April 10th - 16th Downloads
& DVDs
  • Molly's Game:

    Writer Aaron Sorkin (The West Wing, The Social Network, A Few Good Men) makes his directorial debut here in the Oscar nominated true story of Molly Bloom, a skier who was an Olympic hopeful, who wound up running a high stakes poker game for Hollywood celebs and business tycoons. Bloom, from Colorado, and an elite athlete until an accident washed away her Olympic hopes, took a year off before going to law school, and found herself working for a man who ran poker games in which the buy-in was $10,000 and where millions could change hands in a night.  Jessica Chastain plays Bloom, and the dialogue, like anything Sorkin does, is hot, smart, and abundant.  The movie opens when the FBI raids her apartment in the wee hours, jailing her and seizing more than $4 million.  Her position from the outset was that she was not running a game of chance, which is illegal, but rather was providing an opportunity for poker, a game of skill.  Idris Elba plays her lawyer, Charlie Jaffey,  who does his best to help her, but the one thing Bloom refuses to do is to name names - she is implicated with a world of fashion designers, hedge fund managers, and at least one Hollywood actor, said to be either Ben Affleck or Toby McGuire, played here by Michael Cera.   Chastain is excellent here, as is Kevin Costner in a small role in which he plays her psychologist father. Shot in Toronto, debuting at TIFF, this one is a smart, quick movie that has a more meat than a prime rib of beef.  Rated 14A.


  • All the Money in the World:

    Inspired by the true story of the kidnapping, in Italy, of John Paul Getty III, grandson of the then-world’s wealthiest man, director Ridley Scott has done a masterful job of spinning the tale, with a couple of disclaimers in the opening titles saying that some of the characters and events were created for the purpose of dramatic license.  It doesn`t matter.  There is enough truth here, about the abduction of 16 year-old "Paul," whose grandfather refused to pay the ransom, to generate a most watchable story loaded with tension, villains, heroes, and everything in between.  Michelle Williams portrays Abigail Getty, married and later divorced from Getty’s son, J. Paul Getty II, and the mother of the kidnapped boy.  She is the spark plug that incites the action to get her son back, even after her wealthy father-in-law refuses to pay the ransom.  The elder Getty is played by Christopher Plummer, having replaced Kevin Spacey after the film had been completed, a masterful piece of work by director Ridley Scott.  Shot in Italy and in the UK, we get a rich set of backgrounds, superb performances by all, and a most believable turn by Charlie Plummer (no relation) as the kidnapped teen who had his ear severed and sent to a major newspaper to show that the kidnappers were serious.  Rated 14A.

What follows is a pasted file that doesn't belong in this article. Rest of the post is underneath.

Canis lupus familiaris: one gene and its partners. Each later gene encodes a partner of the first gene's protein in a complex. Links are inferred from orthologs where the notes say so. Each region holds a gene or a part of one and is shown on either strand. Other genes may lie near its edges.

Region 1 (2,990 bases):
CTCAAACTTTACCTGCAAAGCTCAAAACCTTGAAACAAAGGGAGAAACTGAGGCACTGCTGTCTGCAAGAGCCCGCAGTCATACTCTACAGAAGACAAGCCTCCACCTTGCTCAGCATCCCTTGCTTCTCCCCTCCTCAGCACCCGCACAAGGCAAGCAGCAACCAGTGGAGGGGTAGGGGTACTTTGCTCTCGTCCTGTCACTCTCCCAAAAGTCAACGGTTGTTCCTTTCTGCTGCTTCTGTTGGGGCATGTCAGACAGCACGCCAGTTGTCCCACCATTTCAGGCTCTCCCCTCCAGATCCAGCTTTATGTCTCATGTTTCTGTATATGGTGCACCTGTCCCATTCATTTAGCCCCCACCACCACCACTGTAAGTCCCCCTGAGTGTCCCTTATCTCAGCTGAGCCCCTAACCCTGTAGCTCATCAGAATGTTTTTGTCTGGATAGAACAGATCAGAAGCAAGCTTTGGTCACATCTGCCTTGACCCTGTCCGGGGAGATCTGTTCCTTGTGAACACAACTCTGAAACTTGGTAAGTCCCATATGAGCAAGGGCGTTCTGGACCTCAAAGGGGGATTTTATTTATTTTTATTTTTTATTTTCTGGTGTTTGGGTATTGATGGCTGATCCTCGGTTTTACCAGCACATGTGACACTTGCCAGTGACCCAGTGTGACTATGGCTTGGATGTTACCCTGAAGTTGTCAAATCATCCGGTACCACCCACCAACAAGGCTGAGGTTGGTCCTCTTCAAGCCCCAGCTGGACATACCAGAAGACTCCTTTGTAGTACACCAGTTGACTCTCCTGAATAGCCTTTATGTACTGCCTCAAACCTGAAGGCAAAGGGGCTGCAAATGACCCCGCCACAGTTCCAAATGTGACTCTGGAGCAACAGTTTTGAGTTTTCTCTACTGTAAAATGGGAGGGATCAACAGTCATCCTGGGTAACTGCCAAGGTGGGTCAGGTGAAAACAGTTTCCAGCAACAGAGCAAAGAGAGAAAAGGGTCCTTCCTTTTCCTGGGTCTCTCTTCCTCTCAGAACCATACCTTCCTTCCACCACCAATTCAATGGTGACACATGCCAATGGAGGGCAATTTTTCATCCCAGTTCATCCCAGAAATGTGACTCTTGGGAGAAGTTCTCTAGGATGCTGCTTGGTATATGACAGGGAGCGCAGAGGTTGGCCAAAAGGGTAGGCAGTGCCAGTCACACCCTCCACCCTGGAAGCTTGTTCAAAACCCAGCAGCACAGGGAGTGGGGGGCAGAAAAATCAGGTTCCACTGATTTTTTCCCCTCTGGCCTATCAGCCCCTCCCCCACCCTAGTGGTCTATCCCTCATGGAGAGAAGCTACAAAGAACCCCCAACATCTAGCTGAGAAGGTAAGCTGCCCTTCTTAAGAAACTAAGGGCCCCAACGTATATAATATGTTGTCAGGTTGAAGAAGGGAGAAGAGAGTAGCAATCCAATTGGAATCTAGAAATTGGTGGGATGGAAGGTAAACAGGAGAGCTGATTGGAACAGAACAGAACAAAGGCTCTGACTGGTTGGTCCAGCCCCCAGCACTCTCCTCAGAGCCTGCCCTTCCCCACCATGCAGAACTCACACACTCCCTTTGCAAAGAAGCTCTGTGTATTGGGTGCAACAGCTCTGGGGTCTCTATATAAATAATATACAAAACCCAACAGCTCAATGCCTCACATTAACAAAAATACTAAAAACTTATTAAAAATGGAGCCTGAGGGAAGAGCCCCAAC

• Proud Mary:

    It's hard not to quote the headline on the review of this story of a hitwoman working for a Boston crime family, from The Wrap.com ... "she should have kept her job in the city."  The opening credits and the soundtrack make us feel that we are watching late '60s or early '70s television, reminiscent of "Get Christy Love," SWAT, or even Charlie's Angels.  That doesn't last was we meet Mary (Taraji P. Henson) doing a hit on a man in his home ... and she is supposed to snuff his 11 year-old son too, just to tie up the loose ends, but chooses to leave him alive.  The boy, Danny (Jahi Winston), shows up in her life a year later and complicates the gang wars between rival factions.  Mary works for Benny (Danny Glover) who brought her in off the streets as a young girl, teaching her the business of killing, and he'd like to do the same for little Danny.  A lot of gunplay, several action sequences that have little credibility, but hey, it's not a documentary, just an action-oriented crime story, and for what it is, it's fine.  Rated 14A.